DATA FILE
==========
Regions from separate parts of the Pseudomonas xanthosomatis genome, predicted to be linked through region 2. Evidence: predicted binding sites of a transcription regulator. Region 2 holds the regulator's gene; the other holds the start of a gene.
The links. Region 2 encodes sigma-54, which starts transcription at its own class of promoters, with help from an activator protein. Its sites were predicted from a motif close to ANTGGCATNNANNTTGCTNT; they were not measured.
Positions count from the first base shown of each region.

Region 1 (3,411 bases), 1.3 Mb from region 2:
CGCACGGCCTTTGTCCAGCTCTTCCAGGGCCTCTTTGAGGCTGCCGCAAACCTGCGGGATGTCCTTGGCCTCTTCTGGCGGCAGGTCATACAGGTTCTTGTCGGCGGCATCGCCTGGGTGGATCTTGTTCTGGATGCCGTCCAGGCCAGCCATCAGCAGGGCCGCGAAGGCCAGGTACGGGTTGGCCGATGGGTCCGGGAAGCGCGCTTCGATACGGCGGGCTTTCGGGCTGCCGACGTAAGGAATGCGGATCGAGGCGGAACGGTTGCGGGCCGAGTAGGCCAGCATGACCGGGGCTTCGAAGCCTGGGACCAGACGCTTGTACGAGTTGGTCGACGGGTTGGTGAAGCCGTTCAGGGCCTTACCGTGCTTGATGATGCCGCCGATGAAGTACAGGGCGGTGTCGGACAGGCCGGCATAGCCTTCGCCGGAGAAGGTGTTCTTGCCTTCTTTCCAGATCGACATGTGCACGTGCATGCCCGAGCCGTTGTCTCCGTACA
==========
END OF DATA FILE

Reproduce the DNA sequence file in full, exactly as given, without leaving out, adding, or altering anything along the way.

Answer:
Regions from separate parts of the Pseudomonas xanthosomatis genome, predicted to be linked through region 2. Evidence: predicted binding sites of a transcription regulator. Region 2 holds the regulator's gene; the other holds the start of a gene.
The links. Region 2 encodes sigma-54, which starts transcription at its own class of promoters, with help from an activator protein. Its sites were predicted from a motif close to ANTGGCATNNANNTTGCTNT; they were not measured.
Positions count from the first base shown of each region.

Region 1 (3,411 bases), 1.3 Mb from region 2:
CGCACGGCCTTTGTCCAGCTCTTCCAGGGCCTCTTTGAGGCTGCCGCAAACCTGCGGGATGTCCTTGGCCTCTTCTGGCGGCAGGTCATACAGGTTCTTGTCGGCGGCATCGCCTGGGTGGATCTTGTTCTGGATGCCGTCCAGGCCAGCCATCAGCAGGGCCGCGAAGGCCAGGTACGGGTTGGCCGATGGGTCCGGGAAGCGCGCTTCGATACGGCGGGCTTTCGGGCTGCCGACGTAAGGAATGCGGATCGAGGCGGAACGGTTGCGGGCCGAGTAGGCCAGCATGACCGGGGCTTCGAAGCCTGGGACCAGACGCTTGTACGAGTTGGTCGACGGGTTGGTGAAGCCGTTCAGGGCCTTACCGTGCTTGATGATGCCGCCGATGAAGTACAGGGCGGTGTCGGACAGGCCGGCATAGCCTTCGCCGGAGAAGGTGTTCTTGCCTTCTTTCCAGATCGACATGTGCACGTGCATGCCCGAGCCGTTGTCTCCGTACA